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end of an era? « Previous | |Next »
February 13, 2009

A lot of recent economic commentary raises the spectre of the rise of protectionism in response to the global economic recession. This commentary states that trade amongst nations is part of the solution, not the problem, that nations need to keep exporting, and politicians need to work towards liberalizing trade to ensure economic growth.

Simon Crean, the Australian Trade Minister, is a strong advocate of this position in the context of a huge economic crisis and an overheated planet in the pages of the Australian Financial Review.

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The rationale is that globalization is good. It lifts poor nations out of poverty etc. Maybe we are not experiencing an economic downturn, but are living through the end of an era of export-oriented industrialization. The trade liberalization model has built-in contradictions and the era of growth may be coming to an end.

Export-oriented industrialization is where Japanese--and U.S companies---tapped into the platforms of export processing zones, where foreign capital could be married to cheap (usually female) labor using them to re-export goods back to Japan, the U.S., and elsewhere. China perfected the strategy.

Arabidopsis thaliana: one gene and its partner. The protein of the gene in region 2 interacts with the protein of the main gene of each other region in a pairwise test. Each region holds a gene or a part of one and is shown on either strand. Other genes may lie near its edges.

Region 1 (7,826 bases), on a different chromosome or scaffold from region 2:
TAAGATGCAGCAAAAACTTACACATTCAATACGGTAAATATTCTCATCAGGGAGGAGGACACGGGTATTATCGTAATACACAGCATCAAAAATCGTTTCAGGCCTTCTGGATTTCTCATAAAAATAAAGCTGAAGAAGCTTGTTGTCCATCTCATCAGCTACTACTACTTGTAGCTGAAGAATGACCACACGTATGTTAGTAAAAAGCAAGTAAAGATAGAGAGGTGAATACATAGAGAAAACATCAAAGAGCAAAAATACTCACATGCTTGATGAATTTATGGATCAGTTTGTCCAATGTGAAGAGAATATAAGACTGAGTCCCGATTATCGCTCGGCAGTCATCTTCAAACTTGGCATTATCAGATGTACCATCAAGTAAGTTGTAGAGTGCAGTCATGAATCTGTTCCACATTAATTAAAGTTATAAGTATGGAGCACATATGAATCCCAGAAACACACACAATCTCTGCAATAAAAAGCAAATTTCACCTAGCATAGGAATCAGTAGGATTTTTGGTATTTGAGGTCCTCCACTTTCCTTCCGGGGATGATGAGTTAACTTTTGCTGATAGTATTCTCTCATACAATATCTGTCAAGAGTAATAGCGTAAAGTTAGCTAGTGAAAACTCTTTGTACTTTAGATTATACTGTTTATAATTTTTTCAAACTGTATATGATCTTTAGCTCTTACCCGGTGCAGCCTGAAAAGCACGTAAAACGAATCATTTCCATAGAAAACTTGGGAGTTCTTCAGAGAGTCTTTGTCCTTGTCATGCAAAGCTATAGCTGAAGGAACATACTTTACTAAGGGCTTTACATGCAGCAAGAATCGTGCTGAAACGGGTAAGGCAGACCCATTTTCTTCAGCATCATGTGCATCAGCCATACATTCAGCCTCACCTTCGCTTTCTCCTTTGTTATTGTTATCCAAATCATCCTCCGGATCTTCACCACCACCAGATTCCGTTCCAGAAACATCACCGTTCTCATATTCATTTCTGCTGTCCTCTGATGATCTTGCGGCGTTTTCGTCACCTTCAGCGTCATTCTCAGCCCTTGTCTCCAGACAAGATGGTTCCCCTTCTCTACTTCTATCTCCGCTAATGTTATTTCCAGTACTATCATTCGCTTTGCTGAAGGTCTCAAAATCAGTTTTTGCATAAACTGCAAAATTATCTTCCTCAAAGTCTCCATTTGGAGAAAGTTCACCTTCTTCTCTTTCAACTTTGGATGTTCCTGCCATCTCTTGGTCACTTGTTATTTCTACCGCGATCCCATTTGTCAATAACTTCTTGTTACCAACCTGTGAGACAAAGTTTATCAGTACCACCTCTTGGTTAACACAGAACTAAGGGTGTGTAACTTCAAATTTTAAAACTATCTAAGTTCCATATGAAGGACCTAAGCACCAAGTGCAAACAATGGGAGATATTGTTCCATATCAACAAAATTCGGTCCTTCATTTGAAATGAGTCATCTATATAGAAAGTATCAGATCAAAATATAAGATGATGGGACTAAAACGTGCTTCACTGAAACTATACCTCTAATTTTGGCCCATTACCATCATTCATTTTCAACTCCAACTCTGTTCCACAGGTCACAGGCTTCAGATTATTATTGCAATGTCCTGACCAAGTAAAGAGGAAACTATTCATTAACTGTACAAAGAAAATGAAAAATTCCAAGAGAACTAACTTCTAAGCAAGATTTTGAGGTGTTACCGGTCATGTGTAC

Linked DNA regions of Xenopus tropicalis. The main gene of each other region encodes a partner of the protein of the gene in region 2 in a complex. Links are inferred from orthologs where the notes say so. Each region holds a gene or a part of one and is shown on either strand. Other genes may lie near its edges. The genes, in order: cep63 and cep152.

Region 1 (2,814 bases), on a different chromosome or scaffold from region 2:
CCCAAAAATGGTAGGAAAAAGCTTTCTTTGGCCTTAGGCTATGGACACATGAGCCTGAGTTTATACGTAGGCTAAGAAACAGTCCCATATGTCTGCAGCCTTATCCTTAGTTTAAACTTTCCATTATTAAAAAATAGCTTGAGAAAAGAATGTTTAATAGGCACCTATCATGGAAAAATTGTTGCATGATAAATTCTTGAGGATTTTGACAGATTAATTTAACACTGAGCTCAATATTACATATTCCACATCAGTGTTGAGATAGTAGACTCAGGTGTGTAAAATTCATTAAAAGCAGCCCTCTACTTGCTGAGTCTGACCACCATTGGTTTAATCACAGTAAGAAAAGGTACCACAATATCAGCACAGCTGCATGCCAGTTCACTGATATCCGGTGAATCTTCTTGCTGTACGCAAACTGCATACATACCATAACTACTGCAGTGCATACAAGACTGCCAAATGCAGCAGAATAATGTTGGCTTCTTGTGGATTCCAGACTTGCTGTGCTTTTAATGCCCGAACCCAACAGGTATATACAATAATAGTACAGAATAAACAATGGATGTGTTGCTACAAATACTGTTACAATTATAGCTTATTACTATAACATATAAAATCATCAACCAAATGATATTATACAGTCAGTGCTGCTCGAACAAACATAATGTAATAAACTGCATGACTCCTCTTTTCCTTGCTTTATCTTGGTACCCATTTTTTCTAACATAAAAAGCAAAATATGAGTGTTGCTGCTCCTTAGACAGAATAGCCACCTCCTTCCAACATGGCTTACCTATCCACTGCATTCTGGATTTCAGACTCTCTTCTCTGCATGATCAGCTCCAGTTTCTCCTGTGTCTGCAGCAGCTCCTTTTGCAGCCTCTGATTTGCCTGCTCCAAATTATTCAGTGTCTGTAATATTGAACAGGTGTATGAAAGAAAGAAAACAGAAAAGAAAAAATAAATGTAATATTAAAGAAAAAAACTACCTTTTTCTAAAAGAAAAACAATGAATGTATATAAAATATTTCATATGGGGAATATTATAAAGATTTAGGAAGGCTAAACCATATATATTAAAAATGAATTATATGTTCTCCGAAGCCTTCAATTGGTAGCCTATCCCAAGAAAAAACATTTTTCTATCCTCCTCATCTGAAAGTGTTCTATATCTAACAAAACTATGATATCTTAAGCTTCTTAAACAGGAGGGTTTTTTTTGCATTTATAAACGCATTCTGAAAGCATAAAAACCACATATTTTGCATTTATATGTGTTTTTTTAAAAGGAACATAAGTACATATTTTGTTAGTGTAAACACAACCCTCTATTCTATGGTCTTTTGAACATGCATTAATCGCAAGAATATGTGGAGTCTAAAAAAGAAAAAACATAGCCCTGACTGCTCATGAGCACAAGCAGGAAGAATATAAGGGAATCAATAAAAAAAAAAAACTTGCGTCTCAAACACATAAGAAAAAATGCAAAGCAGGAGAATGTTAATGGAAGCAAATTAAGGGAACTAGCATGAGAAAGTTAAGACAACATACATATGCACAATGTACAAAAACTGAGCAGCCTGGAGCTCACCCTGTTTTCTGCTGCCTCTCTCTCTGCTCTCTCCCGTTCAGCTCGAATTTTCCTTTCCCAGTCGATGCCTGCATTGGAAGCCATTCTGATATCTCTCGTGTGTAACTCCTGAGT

Walden Bello at the Foreign Policy in Focus think tank highlights the limitations of the export growth model:

This process depended on the U.S. market. As long as U.S. consumers splurged, the export economies of East Asia could continue in high gear. The low U.S. savings rate was no barrier since credit was available on a grand scale. China and other Asian countries snapped up U.S. treasury bills and loaned massively to U.S. financial institutions, which in turn loaned to consumers and homebuyers. But now the U.S. credit economy has imploded, and the U.S. market is unlikely to serve as the same dynamic source of demand for a long time to come. As a result, Asia's export economies have been marooned.

End of an era. The sheer size of China--and the rapidity with which exports platforms were built, without any regard to dangerous imbalances--simply crashed this simple model of globalization

| Posted by Gary Sauer-Thompson at 3:09 AM | | Comments (3)
Comments

Comments

It is the US that is going increasingly protectionist and it still has yet to realize that it needs China as much as China needs it. Ours is a world that no longer marches to America's drum. Washington has yet to realize that.

The Rudd government's strategic narrative of the economic crisis has three parts.

First, it has said that Australia was the victim of international, and specifically US, banking problems; second, that Australia was particularly well-positioned to ride out the financial and economic storm; and, third, that a Labor government was willing and able to do limitless decisive and effective things to combat the crisis.

That is still holding up even if it is looking frayed.

This craziness will last for at least another 18 months....